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Americans ‘just work harder’ than Europeans, says wealth chief

Nicolai Tangen, chief executive officer of Norges Bank Investment Management
People in Europe are less ambitious and more risk-averse than their US peers, claims Nicolai Tangen - Chris Ratcliffe/Bloomberg

Europeans are “less hard-working” than Americans, the head of the world’s largest sovereign wealth fund has said.

Nicolai Tangen, who manages Norway’s $1.6 trillion (£1.3 trillion) wealth fund, said people in Europe are less ambitious and more risk-averse than their US peers.

In comments first reported by the Financial Times, Mr Tangen said: “We are not very ambitious.

“I should be careful about talking about work-life balance but the Americans just work harder.

“There’s a mindset issue in terms of acceptance of mistakes and risks. You go bust in America, you get another chance. In Europe, you’re dead.”


Norway’s wealth fund, which invests surplus revenues from oil and gas, owns around 1.5pc of all globally listed shares and has stakes in more than 9,200 firms.

Mr Tangen’s comments come amid growing concern in the UK and Europe about the struggle to keep up with America’s booming stock markets.

The London Stock Exchange has already fallen victim to this trend as a string of high-profile firms have ditched the Square Mile in favour of New York.

The malaise gripping European equities has been underlined by the shift in Norway’s investment priorities.

Half of its wealth is now invested in US stocks, up from a third in 2013.

Meanwhile, its holdings of British shares have shrunk to 6pc compared to 15pc a decade ago.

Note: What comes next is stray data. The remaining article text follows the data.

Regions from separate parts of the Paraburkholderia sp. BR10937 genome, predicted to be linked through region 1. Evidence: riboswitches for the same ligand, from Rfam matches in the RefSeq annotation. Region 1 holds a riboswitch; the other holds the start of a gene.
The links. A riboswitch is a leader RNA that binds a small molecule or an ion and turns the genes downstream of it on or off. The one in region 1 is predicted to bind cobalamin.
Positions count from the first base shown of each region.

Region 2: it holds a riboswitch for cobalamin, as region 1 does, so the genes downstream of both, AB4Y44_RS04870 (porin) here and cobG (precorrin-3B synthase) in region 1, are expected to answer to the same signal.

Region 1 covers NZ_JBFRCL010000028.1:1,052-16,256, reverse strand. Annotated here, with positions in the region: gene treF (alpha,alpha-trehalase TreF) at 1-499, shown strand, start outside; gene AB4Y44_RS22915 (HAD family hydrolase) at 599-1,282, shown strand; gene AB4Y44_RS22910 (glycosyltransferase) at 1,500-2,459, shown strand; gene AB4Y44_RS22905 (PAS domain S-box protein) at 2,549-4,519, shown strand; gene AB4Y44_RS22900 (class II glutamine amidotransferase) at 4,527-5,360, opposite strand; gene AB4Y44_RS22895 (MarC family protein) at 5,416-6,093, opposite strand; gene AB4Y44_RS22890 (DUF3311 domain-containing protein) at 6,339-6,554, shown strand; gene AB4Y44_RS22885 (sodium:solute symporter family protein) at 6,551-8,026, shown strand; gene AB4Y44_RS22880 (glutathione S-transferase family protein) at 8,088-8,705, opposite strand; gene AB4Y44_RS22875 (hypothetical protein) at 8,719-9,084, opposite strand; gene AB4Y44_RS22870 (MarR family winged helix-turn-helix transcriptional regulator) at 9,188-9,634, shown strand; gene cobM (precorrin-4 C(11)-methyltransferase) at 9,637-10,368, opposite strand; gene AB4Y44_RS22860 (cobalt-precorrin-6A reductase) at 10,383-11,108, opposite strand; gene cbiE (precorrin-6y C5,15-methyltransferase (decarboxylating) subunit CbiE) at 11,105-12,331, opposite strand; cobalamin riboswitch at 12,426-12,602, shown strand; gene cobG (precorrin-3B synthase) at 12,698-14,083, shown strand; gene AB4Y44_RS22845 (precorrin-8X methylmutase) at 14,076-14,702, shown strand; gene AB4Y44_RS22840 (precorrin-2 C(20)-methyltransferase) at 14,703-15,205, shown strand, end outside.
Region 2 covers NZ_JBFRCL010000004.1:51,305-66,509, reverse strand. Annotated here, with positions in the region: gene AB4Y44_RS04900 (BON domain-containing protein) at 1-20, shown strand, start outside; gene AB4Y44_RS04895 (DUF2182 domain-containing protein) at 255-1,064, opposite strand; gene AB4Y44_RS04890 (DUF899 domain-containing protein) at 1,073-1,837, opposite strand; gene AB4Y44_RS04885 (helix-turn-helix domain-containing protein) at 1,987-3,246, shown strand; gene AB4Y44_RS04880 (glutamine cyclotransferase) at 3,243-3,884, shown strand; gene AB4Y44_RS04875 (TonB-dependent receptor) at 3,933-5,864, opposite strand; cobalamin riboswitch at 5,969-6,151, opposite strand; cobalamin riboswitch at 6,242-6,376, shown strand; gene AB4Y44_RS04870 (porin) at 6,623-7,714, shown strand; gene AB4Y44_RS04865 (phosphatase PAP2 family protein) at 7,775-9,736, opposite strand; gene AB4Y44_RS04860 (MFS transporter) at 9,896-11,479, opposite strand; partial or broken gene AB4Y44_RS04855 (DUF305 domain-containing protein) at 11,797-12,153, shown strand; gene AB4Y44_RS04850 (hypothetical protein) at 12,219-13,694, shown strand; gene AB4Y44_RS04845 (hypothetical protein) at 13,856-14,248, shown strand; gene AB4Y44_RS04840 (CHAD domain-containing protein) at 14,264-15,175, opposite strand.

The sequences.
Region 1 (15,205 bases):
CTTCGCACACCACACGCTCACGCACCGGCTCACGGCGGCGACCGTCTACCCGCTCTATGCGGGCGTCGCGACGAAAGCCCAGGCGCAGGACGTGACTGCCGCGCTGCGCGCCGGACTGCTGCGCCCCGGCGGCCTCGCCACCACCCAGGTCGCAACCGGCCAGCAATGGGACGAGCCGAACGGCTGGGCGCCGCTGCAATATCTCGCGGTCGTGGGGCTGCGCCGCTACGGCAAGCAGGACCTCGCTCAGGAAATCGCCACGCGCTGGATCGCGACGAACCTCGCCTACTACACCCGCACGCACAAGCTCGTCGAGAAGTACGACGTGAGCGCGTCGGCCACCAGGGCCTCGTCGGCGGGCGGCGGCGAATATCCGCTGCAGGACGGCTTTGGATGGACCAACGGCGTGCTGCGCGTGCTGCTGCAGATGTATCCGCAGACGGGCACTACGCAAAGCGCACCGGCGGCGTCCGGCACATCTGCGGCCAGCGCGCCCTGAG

In contrast, one in every eight dollars in its equity portfolio is invested in the “magnificent seven”, a group of US tech giants including Alphabet, Amazon, Apple, Meta, Microsoft, Nvidia and Tesla.

Mr Tangen also fired a warning shot over red tape in Europe, as he said that American chief executives see tough regulation as a hindrance across the continent, particularly in technology.

He said: “I’m not saying it’s good but in America, you have a lot of AI and no regulation, in Europe you have no AI and a lot of regulation. It’s interesting.”

When asked about the potential return of Donald Trump to the White House, he said it was an area of concern but stressed that Norway will remain committed to US stocks.

He said: “We will stay invested in America.”

The wealth fund generated returns of 16pc last year amid a recovery in tech stocks, the third-best year in its history.

The fund, created in the 1990s, largely tracks a benchmark index by a framework it receives from parliament.

Mr Tangen’s remarks came as it emerged that US fund managers are turning their backs on ESG investments after they were branded “woke” by high-profile Republicans.

Figures from Morningstar show that American investors withdrew $8.8bn worth of cash from ESG stocks in the first three months of the year, unlike Europeans who invested $11bn.